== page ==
Walking Our Faith: Where do we go from here? (column) | SummitDaily.com

Walking Our Faith: Where do we go from here? (column)

"Eleven services done, zero to go." That's the Facebook post my friend Sam, a professional organist for a Presbyterian church in Tennessee, posted after Easter Sunday. My response was to ask if he'd soaked his hands in ice?

I imagine most of our priests and pastors feel the same sense of accomplishment and exhaustion after Easter. But what about us? Where do we go from here?

After the emotional roller coaster of Easter, we might feel inclined to take a spiritual holiday. Or to feel that that we've fulfilled our church obligation until next Christmas.

When I checked in on how Jesus' disciples reacted after his death and resurrection, I discovered the forty days that Jesus spent with his disciples is given surprisingly little detail in the first two chapters of Acts. Instead, Luke, the author of Acts, spends more time describing what happens to the disciples after Jesus' departure to Heaven.

On our own, our power is limited. But with God’s power, we can do everything.

It would be natural to imagine that they would disperse and return to their former lives now that their leader has left them, especially after they saw the ignoble torture and death that Jesus endured. If Jesus had been only one of many prophets of that time, his teachings would die a quick death without his presence.

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Instead, something very unexpected happens. A whirlwind comes upon the disciples where they are praying, and what is described as fingers of flames are seen above their head as they are filled with the Holy Spirit. This is the same Holy Spirit which Jesus promised would come to comfort them after his departure. With that description, I'm guessing they expected something subtler than a roaring wind. Yet, the experience enables them to communicate with others despite language barriers and as a result, 3,000 people come into a relationship with Jesus that day.

Was this inspiration the result of their encounter with the Holy Spirit? From their industriousness, it seems so. Peter begins to fulfill the role given to him by Jesus, to be the rock upon which Jesus would build his church. "They worshiped together regularly at the Temple each day, met in small groups in homes for Communion and shared their meals with great joy and thankfulness, praising God." (Acts 3:46) Later, Peter is described as healing a lame man in the name of Jesus, and then filled with the Holy Spirit, defending this new faith to leaders of the temple and government.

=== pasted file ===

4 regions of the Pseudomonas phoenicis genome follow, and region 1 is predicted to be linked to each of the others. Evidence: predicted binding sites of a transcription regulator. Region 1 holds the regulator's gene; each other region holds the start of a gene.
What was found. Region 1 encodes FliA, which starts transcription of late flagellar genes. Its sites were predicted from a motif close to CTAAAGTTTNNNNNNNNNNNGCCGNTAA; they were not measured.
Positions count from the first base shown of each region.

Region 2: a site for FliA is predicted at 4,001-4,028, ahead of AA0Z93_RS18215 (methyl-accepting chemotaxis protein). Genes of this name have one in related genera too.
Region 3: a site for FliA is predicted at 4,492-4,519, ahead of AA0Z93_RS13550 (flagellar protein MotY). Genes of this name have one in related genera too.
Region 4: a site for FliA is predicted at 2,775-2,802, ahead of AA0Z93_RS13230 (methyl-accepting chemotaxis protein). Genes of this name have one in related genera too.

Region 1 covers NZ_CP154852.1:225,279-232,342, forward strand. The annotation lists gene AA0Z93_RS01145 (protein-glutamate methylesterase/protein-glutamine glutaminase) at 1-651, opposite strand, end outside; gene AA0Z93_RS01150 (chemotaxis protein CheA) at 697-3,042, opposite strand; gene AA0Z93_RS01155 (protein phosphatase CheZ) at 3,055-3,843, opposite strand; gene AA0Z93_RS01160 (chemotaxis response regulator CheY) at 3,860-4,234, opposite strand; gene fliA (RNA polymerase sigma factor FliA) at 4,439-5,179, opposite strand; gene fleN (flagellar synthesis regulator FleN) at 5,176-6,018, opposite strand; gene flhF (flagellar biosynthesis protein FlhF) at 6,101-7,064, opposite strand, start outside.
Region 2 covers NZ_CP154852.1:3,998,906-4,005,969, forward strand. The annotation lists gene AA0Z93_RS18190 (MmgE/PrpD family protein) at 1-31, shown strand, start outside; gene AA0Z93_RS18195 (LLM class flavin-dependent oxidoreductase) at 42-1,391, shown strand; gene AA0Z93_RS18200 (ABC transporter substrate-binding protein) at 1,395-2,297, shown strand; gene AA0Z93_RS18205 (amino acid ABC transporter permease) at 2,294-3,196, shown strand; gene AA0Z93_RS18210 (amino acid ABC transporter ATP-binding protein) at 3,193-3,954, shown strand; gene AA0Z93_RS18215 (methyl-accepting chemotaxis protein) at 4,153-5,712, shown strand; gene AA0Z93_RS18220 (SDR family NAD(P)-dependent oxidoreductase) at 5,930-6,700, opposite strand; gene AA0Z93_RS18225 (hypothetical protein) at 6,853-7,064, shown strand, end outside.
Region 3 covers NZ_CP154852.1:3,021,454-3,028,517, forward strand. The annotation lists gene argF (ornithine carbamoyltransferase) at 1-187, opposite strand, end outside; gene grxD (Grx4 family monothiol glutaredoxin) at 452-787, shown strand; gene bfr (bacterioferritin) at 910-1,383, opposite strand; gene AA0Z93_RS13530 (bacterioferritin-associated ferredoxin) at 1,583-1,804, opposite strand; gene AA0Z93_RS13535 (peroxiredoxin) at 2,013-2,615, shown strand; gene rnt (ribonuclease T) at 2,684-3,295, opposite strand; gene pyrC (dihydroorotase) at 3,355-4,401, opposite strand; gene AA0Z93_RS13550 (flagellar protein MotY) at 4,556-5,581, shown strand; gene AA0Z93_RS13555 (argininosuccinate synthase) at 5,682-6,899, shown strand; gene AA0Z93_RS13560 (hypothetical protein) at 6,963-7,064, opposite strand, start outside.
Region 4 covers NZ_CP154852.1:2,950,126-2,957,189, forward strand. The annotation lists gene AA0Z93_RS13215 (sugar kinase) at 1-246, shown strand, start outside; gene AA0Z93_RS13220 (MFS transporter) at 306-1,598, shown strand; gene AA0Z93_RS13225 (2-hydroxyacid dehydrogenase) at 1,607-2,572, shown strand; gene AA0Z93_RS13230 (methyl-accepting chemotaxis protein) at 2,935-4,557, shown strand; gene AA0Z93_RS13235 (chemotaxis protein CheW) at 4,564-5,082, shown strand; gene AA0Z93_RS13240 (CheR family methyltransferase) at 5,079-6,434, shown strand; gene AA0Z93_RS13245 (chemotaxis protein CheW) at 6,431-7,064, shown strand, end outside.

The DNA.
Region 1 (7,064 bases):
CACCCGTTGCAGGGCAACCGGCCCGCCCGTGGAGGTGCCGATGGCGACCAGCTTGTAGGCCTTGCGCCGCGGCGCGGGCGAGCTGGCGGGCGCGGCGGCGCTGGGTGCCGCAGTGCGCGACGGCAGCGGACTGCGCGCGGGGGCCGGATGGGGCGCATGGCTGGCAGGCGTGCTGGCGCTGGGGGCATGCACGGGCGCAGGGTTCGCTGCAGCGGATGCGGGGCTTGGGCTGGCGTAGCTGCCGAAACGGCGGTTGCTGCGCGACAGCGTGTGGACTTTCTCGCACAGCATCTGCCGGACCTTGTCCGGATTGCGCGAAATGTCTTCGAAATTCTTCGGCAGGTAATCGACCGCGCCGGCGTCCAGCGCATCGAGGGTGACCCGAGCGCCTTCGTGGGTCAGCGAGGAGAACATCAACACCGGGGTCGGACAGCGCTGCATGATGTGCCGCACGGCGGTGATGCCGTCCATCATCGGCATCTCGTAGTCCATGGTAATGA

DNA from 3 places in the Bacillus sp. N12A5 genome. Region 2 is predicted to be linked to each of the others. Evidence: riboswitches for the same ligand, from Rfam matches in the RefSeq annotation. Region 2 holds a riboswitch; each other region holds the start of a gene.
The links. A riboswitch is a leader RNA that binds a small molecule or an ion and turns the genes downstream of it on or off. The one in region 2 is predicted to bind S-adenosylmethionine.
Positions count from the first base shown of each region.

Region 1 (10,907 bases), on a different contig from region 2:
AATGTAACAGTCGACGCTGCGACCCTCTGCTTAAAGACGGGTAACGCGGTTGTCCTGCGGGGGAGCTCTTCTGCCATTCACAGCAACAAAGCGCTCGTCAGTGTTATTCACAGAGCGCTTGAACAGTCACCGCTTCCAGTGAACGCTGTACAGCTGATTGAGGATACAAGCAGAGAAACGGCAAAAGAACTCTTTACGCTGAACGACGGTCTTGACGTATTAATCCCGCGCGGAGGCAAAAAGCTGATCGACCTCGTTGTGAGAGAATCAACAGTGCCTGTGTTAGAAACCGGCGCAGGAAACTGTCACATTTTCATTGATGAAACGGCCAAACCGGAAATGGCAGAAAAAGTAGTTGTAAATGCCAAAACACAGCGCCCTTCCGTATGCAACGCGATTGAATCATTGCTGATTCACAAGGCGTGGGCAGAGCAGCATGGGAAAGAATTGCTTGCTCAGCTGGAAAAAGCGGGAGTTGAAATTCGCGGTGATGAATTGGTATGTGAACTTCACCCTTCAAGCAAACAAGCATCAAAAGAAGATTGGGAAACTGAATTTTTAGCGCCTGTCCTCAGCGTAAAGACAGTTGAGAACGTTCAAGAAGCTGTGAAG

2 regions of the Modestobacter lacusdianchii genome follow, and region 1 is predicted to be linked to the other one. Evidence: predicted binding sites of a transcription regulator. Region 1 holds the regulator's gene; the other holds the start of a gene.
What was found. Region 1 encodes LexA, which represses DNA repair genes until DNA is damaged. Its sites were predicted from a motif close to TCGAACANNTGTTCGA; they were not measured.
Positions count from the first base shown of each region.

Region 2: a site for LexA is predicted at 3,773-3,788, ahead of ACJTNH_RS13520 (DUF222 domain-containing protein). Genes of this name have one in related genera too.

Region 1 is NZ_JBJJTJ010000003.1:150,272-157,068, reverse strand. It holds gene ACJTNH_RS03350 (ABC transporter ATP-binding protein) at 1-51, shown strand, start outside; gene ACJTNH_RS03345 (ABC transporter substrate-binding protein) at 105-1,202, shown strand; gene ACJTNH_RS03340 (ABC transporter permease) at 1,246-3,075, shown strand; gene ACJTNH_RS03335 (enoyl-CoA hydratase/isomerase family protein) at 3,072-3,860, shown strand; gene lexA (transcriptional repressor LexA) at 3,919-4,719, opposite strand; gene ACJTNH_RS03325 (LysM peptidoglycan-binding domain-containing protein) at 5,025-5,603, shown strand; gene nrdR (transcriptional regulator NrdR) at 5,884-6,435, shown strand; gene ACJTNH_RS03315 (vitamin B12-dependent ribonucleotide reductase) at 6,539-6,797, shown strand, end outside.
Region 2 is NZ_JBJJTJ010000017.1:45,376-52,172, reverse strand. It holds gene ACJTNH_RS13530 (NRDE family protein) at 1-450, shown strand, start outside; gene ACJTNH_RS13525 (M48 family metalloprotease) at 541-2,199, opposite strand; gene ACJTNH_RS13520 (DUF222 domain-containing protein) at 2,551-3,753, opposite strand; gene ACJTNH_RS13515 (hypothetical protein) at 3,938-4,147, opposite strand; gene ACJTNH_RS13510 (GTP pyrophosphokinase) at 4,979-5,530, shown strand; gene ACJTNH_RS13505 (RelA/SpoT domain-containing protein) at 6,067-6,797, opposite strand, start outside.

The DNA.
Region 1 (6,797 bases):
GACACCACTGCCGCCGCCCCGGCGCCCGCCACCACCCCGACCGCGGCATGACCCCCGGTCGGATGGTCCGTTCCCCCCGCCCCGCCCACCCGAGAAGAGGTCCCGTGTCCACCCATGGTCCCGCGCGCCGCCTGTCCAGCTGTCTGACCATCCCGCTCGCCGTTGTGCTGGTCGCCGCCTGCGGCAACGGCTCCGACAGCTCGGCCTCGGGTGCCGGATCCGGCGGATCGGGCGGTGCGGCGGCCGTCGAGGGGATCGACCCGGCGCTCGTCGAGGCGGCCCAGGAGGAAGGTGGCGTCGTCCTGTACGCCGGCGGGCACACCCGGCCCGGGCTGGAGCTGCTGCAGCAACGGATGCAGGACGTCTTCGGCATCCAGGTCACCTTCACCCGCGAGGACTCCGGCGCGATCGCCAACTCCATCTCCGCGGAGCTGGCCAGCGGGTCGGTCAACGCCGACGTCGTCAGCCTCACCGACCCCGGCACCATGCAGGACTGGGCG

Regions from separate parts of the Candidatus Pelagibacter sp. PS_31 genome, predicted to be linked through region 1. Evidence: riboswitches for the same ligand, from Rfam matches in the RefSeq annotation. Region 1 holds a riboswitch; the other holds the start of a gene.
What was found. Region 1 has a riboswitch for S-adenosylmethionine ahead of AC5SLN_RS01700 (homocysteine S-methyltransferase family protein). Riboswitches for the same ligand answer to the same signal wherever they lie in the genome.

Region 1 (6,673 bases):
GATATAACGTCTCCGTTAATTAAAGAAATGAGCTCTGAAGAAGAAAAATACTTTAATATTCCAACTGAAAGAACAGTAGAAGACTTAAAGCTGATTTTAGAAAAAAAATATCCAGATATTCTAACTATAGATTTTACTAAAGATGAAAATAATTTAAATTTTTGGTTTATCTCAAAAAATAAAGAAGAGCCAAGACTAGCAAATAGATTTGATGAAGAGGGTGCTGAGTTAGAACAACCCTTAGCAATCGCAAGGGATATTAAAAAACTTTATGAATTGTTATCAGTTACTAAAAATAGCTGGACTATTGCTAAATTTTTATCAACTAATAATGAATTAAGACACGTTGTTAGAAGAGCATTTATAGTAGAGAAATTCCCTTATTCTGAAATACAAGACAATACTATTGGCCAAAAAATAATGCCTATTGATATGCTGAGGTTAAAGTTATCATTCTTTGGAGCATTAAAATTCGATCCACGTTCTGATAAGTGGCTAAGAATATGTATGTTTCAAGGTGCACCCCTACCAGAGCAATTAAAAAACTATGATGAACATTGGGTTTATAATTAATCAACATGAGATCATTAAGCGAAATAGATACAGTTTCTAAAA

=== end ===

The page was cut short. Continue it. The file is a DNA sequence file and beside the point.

But what about us? What are we to do with our post-Easter fatigue? God's church has been established and we dutifully attend. Shouldn't the heavy lifting be left to our church leaders? Can't we take a nap until the next holy day?

I believe we find the answer in a scene from Jesus' life: He was going to preach to a crowd that had gathered by the shores of Lake Genesaret. When the crowds grew too large, Jesus climbed into Simon Peter's fishing boat and asked to be pushed out a little way so that he could be heard more easily. When he had finished speaking Jesus said to Simon Peter, "Now go out where it is deeper and let down your nets and you will catch a lot of fish!"

"Sir," Simon replied, "we worked hard all last night and didn't catch a thing. But if you say so, we'll try again." And this time their nets were so full that they began to tear! (Luke 5:4-6)

On our own, our power is limited. But with God's power, we can do everything. We see this illustrated in the scene between Jesus and Simon Peter and in the industrious building of the early church after the disciples receive the Holy Spirit.

We are not meant to be passive. Rather, God strengthens us through the Holy Spirit to further the mission of Jesus each day. Let's share our faith so that it continues to be a living and vibrant part of our community. Our church will become stagnant without us. We are called to be Jesus' disciples.

In Our Community, this week:

Saturday, April 22nd: Following the March for Science on Earth Day a prayer service—Evensong in Celebration of Creation–will be held at St. John’s Episcopal Church (100 S. French Street, Breckenridge) at 5:30pm. This informal service will include music, prayers, poetry, and contemplation. The community is welcome.

Sunday, April 23rd : The Synagogue of the Summit will host a Holocaust Remembrance Service at Colorado Mountain College at 4pm in the Finkle Auditorium.

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